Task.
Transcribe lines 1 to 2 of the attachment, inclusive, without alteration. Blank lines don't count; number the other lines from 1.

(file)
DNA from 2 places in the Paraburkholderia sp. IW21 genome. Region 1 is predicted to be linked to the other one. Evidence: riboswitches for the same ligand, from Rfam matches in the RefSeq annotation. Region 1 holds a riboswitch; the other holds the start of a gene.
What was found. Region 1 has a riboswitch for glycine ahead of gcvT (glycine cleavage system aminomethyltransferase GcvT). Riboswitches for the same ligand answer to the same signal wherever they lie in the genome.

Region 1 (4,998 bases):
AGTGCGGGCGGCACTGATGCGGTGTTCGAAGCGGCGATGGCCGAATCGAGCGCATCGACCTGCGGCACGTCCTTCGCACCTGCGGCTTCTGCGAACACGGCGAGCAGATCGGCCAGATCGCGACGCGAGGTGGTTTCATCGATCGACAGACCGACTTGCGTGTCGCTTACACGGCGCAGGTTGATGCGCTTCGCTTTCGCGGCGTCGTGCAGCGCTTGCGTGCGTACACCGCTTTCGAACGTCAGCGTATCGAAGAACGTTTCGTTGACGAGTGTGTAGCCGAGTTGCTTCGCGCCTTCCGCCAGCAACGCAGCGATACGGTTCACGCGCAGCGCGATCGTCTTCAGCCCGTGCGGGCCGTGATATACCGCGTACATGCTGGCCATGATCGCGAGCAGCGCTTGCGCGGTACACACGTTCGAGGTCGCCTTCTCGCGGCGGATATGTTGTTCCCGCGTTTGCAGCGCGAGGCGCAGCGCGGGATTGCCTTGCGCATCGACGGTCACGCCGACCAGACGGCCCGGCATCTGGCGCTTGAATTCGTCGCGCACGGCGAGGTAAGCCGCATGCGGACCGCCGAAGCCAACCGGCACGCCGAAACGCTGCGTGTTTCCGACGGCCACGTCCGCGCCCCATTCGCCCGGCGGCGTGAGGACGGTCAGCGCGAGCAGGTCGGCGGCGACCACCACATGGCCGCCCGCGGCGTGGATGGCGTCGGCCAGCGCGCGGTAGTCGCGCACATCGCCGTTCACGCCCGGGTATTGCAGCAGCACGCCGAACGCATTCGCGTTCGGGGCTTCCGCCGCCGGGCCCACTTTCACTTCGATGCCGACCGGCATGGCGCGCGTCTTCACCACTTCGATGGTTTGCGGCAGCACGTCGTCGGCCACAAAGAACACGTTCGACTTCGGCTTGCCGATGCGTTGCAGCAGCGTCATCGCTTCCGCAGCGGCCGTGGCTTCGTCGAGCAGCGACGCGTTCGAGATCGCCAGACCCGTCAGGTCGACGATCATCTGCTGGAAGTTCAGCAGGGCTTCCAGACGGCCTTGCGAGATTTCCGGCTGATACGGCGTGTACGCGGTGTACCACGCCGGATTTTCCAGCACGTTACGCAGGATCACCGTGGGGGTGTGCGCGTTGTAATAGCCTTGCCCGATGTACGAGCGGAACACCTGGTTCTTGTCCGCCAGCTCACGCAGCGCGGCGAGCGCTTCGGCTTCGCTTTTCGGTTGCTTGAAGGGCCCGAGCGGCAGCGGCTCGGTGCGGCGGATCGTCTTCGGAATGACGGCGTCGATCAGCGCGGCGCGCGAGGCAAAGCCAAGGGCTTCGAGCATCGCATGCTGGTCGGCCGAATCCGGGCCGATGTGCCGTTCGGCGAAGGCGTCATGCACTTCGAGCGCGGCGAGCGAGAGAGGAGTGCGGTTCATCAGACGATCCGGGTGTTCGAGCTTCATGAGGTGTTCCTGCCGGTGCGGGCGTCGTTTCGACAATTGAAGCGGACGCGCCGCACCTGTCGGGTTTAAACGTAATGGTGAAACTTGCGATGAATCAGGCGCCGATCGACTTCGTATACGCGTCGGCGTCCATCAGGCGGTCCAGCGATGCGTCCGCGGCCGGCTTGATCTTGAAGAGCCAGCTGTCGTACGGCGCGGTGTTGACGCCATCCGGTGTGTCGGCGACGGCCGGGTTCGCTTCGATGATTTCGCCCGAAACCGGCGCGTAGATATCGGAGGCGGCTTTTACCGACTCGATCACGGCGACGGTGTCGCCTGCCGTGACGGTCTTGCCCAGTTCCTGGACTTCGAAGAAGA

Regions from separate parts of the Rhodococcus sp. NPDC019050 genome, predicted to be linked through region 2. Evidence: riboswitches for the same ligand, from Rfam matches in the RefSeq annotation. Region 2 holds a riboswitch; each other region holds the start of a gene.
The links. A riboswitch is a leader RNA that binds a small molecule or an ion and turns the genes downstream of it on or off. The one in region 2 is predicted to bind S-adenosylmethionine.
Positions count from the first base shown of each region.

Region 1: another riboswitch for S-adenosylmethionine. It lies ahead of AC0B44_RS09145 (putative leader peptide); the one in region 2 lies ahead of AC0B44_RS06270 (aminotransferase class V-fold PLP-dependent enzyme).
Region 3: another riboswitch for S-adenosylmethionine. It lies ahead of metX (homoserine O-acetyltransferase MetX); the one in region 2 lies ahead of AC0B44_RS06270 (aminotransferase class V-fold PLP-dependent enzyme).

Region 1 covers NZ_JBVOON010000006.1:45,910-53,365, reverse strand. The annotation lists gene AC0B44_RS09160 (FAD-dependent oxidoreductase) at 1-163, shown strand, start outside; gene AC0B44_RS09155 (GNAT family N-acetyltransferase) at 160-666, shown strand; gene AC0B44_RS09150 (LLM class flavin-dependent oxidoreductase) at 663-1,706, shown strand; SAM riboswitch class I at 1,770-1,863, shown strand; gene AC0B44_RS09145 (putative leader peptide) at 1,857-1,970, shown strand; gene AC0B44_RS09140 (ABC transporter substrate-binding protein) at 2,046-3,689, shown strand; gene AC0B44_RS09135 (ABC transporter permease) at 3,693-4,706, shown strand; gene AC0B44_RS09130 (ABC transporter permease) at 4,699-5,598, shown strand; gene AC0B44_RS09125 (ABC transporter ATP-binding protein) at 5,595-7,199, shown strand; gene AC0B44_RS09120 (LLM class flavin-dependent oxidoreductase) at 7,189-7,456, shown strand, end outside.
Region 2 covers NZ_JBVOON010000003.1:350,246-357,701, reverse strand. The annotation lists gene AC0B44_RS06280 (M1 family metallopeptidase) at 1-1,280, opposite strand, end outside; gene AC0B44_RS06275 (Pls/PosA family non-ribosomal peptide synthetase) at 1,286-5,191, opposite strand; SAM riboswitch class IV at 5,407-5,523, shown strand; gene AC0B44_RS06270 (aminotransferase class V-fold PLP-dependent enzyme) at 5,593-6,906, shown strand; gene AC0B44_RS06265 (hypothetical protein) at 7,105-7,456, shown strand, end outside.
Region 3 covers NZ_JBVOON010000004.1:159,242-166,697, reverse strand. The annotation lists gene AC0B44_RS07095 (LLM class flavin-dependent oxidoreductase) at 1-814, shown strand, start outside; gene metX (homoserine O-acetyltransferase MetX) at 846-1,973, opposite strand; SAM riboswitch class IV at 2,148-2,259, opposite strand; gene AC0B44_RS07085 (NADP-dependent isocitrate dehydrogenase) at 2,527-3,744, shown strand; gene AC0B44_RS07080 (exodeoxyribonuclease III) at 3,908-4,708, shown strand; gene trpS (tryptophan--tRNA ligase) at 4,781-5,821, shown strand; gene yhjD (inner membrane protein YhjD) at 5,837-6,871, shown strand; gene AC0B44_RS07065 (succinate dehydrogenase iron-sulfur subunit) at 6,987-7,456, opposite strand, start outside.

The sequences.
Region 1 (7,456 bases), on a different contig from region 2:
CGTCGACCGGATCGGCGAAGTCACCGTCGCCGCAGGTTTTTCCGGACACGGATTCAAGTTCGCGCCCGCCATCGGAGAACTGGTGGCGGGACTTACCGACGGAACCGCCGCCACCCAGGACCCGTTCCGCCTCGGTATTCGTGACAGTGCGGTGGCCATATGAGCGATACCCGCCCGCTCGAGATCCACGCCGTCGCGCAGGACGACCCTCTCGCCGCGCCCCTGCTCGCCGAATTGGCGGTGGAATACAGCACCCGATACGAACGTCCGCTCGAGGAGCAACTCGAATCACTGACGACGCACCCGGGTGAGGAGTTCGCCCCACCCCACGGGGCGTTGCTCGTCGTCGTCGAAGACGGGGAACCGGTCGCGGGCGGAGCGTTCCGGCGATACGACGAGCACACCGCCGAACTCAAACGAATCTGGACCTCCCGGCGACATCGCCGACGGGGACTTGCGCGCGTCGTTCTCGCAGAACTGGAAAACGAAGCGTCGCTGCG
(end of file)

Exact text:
DNA from 2 places in the Paraburkholderia sp. IW21 genome. Region 1 is predicted to be linked to the other one. Evidence: riboswitches for the same ligand, from Rfam matches in the RefSeq annotation. Region 1 holds a riboswitch; the other holds the start of a gene.
What was found. Region 1 has a riboswitch for glycine ahead of gcvT (glycine cleavage system aminomethyltransferase GcvT). Riboswitches for the same ligand answer to the same signal wherever they lie in the genome.